If you have any questions about aliens and the end times or about anything on Marks blog you might want to visit us over at the end times speculation thread. Currently we are talking about spiritual preparation but you can jump in with any subject at any time.
http://forums.catholic.com/showthrea...231180&page=31
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Last edited by vee8; Aug 6, '08 at 8:39 pm.
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Old Aug 6, '08, 8:51 pm
Feedmysheep Feedmysheep is offline
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Default Re: What is the Catholic Church's stance on UFOs and aliens

Quote:
Originally Posted by The Otaku View Post
Afterall, if aliens are standing right in front of you and talking to you, isn't that more than God has done for most people, since He works primarily through faith and not physical appearances?
I've never seen an Eskimo Curlew, an Ivory-Billed Woodpecker, or a Moa, but if one of them showed up in front of me, it wouldn't make me question God. Even if they spoke.

That's one of the things I love about Catholicism- it isn't anti-intellectual or anti-science. It embraces a responsible use of both.
Here's an article from CNS about aliens:
http://www.catholicnews.com/data/sto...ns/0506301.htm

Contrast that with an article I read a few years ago in Christianity Today (though sadly, I couldn't find it online to reference) which categorically stated that UFOs/aliens, etc. were from the enemy.

Short answer: I don't think there is an "official" Church stance on the subject, and rightfully so. The Faithful are called to use their God-given gift of reason and intellect on the subject.
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Old Aug 7, '08, 12:24 am
bobzills bobzills is offline
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Default Re: What is the Catholic Church's stance on UFOs and aliens

I see opinions on this from various Catholic sources, but nothing official.
In my personal opinion, the alien sightings which have been reported thus far will invariably have some natural explanation to them. To date, and to my knowledge, no one has come up with an actual corpus delecti of an alien that can be seen and touched by everyone.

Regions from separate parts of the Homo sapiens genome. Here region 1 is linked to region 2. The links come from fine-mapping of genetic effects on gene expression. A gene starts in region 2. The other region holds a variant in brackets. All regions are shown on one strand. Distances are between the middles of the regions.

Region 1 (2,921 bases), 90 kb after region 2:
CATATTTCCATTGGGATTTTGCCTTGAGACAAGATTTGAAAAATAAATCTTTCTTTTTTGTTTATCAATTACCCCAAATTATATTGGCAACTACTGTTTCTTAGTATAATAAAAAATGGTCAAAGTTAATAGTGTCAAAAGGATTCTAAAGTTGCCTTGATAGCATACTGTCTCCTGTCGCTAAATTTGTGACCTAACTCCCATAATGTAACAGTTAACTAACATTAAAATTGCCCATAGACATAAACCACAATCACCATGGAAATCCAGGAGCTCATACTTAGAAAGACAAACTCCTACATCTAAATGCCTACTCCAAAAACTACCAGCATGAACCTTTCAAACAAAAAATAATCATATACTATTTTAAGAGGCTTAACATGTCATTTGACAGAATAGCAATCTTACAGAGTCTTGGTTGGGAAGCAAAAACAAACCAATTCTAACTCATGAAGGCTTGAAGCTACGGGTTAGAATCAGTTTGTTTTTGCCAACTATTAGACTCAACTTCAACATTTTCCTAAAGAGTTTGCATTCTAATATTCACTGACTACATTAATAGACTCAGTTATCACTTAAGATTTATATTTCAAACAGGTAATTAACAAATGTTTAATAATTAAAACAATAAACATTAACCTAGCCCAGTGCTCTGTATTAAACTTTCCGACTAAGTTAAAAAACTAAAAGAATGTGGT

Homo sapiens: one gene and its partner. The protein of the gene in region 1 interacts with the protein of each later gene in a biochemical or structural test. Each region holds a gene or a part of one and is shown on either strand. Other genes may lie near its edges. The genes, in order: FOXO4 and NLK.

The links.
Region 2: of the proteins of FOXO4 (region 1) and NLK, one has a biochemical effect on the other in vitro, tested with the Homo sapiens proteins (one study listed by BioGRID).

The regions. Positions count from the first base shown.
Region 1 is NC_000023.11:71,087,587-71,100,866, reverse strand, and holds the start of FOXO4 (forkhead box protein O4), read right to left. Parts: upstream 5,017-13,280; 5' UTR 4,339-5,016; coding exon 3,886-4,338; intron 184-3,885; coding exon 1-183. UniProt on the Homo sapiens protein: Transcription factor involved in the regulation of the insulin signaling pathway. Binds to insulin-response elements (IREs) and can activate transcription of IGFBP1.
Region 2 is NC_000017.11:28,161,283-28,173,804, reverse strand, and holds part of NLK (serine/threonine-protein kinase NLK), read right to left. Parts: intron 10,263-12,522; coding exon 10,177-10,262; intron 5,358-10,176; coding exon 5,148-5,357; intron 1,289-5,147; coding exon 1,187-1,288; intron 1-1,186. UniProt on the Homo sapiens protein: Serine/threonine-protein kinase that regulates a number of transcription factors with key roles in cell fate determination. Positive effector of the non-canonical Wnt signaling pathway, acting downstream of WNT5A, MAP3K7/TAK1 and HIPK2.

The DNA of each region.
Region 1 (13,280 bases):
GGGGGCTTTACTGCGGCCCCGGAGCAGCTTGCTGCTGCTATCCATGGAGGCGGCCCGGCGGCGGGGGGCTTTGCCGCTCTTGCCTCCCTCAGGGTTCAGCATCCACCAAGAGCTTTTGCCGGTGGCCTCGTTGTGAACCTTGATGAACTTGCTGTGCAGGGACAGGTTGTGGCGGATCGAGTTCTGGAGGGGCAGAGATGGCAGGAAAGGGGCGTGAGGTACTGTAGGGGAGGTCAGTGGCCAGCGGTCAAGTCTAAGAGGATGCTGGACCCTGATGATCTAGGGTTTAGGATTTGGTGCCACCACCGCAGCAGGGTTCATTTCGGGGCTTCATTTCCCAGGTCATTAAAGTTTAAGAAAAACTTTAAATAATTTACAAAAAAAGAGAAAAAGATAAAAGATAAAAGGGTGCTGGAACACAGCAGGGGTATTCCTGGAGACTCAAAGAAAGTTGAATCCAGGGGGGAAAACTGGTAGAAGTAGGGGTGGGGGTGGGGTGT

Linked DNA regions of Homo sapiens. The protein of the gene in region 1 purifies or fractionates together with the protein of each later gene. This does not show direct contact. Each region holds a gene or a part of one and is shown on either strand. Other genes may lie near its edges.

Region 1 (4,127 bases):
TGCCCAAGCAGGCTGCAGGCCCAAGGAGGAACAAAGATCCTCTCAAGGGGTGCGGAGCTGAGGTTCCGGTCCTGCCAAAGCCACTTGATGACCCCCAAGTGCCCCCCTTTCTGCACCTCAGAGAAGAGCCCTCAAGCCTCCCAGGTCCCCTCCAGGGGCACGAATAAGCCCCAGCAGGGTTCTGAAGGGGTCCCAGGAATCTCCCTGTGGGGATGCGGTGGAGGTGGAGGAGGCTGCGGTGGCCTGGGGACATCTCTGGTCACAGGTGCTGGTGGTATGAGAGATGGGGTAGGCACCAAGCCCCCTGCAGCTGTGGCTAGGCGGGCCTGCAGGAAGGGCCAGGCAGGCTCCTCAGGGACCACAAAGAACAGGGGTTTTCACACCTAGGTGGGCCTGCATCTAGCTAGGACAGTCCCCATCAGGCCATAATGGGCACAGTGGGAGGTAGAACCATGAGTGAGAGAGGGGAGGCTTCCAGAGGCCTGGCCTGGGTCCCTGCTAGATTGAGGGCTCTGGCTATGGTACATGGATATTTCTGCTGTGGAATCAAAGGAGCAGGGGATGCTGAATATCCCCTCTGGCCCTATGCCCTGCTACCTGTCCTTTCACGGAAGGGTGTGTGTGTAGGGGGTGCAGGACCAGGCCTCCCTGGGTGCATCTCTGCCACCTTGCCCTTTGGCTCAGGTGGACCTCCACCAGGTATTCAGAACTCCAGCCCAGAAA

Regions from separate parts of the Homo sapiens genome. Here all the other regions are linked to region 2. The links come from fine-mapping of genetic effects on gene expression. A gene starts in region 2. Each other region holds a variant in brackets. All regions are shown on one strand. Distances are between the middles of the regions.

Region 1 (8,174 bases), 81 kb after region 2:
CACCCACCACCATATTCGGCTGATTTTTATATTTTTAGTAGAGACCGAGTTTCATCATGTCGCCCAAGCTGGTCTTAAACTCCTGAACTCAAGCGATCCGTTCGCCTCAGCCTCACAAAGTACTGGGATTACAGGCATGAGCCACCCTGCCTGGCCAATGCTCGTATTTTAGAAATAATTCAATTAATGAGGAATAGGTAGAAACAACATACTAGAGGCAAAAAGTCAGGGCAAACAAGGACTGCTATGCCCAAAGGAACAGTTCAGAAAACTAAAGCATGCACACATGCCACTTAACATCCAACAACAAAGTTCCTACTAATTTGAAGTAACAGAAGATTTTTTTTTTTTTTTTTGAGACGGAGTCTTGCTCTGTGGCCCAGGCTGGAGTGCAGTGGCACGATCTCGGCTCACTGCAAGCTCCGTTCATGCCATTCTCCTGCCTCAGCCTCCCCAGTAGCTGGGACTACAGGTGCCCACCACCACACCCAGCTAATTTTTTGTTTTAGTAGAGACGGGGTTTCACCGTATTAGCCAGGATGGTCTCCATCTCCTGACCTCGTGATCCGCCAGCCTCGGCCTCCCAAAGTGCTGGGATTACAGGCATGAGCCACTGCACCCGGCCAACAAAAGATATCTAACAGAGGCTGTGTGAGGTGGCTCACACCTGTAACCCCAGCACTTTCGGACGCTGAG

This does not mean that aliens may not exist somewhere out there in the great cosmic beyond, but I don;t see the incontrovertible evidence for this on earth itself.
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Old Aug 7, '08, 7:31 pm
DaveBj DaveBj is offline
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Default Re: What is the Catholic Church's stance on UFOs and aliens

FWIW, I am in the process of writing a novel (pencil and paper, and only for the purpose of getting the story out of my system) about our being discovered by a race of aliens who, as it turns out, were also the result of a special creation, only they had never sinned--the original pair were still alive. They have no concept of disobedience, and no experience of death.

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Old Aug 7, '08, 7:58 pm
edwest2 edwest2 is offline
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Default Re: What is the Catholic Church's stance on UFOs and aliens

First, it is permissable to believe there is life out there, somewhere. Second, there is no evidence of any aliens on planet earth in the last 100 years. Third, in the United States, there are two explanations for UFOs, they don't exist or they are from outer space.

In the late 1960s, the University of Colorado studied UFOs and published the Condon Report. Its conclusion? UFOs don't exist. At that point, in 1969, Project Blue Book, which was set up by the US Air Force to investigate UFOs, was shut down.

The UFOs are reported as aluminum colored disks or dirigibles. They can travel at very high speeds. Any good library has plenty of good books about this subject. The internet is a very poor source of good information.

The Crop Circles are hoaxes. This is based on my early research when the phenomenon first appeared. There is no evidence UFOs are created or manned by demons or devils.


God bless,
Ed
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Old Oct 22, '10, 10:54 am
brotherjoe brotherjoe is offline
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Default Re: What is the Catholic Church's stance on UFOs and aliens

I've heard it said that the only bishops who have ever stated the possibility that aliens exist have subsequently been abducted by them. That's their punishment for teaching falsehood.
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Old Oct 22, '10, 7:11 pm
Big Dummy Big Dummy is offline
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Default Re: What is the Catholic Church's stance on UFOs and aliens

UFO's can be from

vessels from another world
vessels from our world
Spiritual
Something else